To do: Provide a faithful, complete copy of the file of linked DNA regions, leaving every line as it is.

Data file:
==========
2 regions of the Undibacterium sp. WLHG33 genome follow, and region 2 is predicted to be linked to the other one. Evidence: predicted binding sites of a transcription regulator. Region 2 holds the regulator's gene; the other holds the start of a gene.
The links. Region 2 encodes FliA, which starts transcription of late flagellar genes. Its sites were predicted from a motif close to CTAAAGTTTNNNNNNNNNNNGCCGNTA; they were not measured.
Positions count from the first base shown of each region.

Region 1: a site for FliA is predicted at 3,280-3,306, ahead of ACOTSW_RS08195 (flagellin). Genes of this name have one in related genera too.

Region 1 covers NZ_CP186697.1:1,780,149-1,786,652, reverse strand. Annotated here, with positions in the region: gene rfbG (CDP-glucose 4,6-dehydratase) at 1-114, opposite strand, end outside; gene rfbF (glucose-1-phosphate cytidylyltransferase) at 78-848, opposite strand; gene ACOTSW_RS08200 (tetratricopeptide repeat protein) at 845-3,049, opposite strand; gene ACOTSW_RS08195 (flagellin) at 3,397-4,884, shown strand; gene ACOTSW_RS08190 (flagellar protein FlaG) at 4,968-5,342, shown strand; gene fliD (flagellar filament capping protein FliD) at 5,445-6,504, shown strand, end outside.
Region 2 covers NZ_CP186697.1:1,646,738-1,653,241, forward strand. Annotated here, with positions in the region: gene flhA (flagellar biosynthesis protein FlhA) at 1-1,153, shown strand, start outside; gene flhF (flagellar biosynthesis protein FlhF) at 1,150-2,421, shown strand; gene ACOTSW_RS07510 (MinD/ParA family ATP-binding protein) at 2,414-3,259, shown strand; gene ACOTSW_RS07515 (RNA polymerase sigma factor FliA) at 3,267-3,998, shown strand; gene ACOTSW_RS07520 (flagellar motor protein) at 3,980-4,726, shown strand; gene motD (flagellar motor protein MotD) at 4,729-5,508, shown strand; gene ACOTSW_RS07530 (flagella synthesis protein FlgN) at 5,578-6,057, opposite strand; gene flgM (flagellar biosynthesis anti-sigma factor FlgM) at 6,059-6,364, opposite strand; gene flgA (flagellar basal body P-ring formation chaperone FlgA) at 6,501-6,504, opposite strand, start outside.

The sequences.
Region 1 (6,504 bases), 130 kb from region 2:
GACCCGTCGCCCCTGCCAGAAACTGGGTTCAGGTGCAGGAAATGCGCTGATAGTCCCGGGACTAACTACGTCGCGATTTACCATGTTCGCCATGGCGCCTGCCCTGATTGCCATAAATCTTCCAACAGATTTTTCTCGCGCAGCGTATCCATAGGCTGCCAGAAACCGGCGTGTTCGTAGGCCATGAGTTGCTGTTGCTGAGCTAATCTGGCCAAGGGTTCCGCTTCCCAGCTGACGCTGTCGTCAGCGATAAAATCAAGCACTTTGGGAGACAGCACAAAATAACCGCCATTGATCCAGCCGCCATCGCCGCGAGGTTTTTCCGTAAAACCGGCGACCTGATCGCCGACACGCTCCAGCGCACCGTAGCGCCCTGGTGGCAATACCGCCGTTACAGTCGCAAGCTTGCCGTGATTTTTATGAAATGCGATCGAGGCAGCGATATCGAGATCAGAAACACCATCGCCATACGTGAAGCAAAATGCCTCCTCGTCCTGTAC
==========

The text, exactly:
2 regions of the Undibacterium sp. WLHG33 genome follow, and region 2 is predicted to be linked to the other one. Evidence: predicted binding sites of a transcription regulator. Region 2 holds the regulator's gene; the other holds the start of a gene.
The links. Region 2 encodes FliA, which starts transcription of late flagellar genes. Its sites were predicted from a motif close to CTAAAGTTTNNNNNNNNNNNGCCGNTA; they were not measured.
Positions count from the first base shown of each region.

Region 1: a site for FliA is predicted at 3,280-3,306, ahead of ACOTSW_RS08195 (flagellin). Genes of this name have one in related genera too.

Region 1 covers NZ_CP186697.1:1,780,149-1,786,652, reverse strand. Annotated here, with positions in the region: gene rfbG (CDP-glucose 4,6-dehydratase) at 1-114, opposite strand, end outside; gene rfbF (glucose-1-phosphate cytidylyltransferase) at 78-848, opposite strand; gene ACOTSW_RS08200 (tetratricopeptide repeat protein) at 845-3,049, opposite strand; gene ACOTSW_RS08195 (flagellin) at 3,397-4,884, shown strand; gene ACOTSW_RS08190 (flagellar protein FlaG) at 4,968-5,342, shown strand; gene fliD (flagellar filament capping protein FliD) at 5,445-6,504, shown strand, end outside.
Region 2 covers NZ_CP186697.1:1,646,738-1,653,241, forward strand. Annotated here, with positions in the region: gene flhA (flagellar biosynthesis protein FlhA) at 1-1,153, shown strand, start outside; gene flhF (flagellar biosynthesis protein FlhF) at 1,150-2,421, shown strand; gene ACOTSW_RS07510 (MinD/ParA family ATP-binding protein) at 2,414-3,259, shown strand; gene ACOTSW_RS07515 (RNA polymerase sigma factor FliA) at 3,267-3,998, shown strand; gene ACOTSW_RS07520 (flagellar motor protein) at 3,980-4,726, shown strand; gene motD (flagellar motor protein MotD) at 4,729-5,508, shown strand; gene ACOTSW_RS07530 (flagella synthesis protein FlgN) at 5,578-6,057, opposite strand; gene flgM (flagellar biosynthesis anti-sigma factor FlgM) at 6,059-6,364, opposite strand; gene flgA (flagellar basal body P-ring formation chaperone FlgA) at 6,501-6,504, opposite strand, start outside.

The sequences.
Region 1 (6,504 bases), 130 kb from region 2:
GACCCGTCGCCCCTGCCAGAAACTGGGTTCAGGTGCAGGAAATGCGCTGATAGTCCCGGGACTAACTACGTCGCGATTTACCATGTTCGCCATGGCGCCTGCCCTGATTGCCATAAATCTTCCAACAGATTTTTCTCGCGCAGCGTATCCATAGGCTGCCAGAAACCGGCGTGTTCGTAGGCCATGAGTTGCTGTTGCTGAGCTAATCTGGCCAAGGGTTCCGCTTCCCAGCTGACGCTGTCGTCAGCGATAAAATCAAGCACTTTGGGAGACAGCACAAAATAACCGCCATTGATCCAGCCGCCATCGCCGCGAGGTTTTTCCGTAAAACCGGCGACCTGATCGCCGACACGCTCCAGCGCACCGTAGCGCCCTGGTGGCAATACCGCCGTTACAGTCGCAAGCTTGCCGTGATTTTTATGAAATGCGATCGAGGCAGCGATATCGAGATCAGAAACACCATCGCCATACGTGAAGCAAAATGCCTCCTCGTCCTGTAC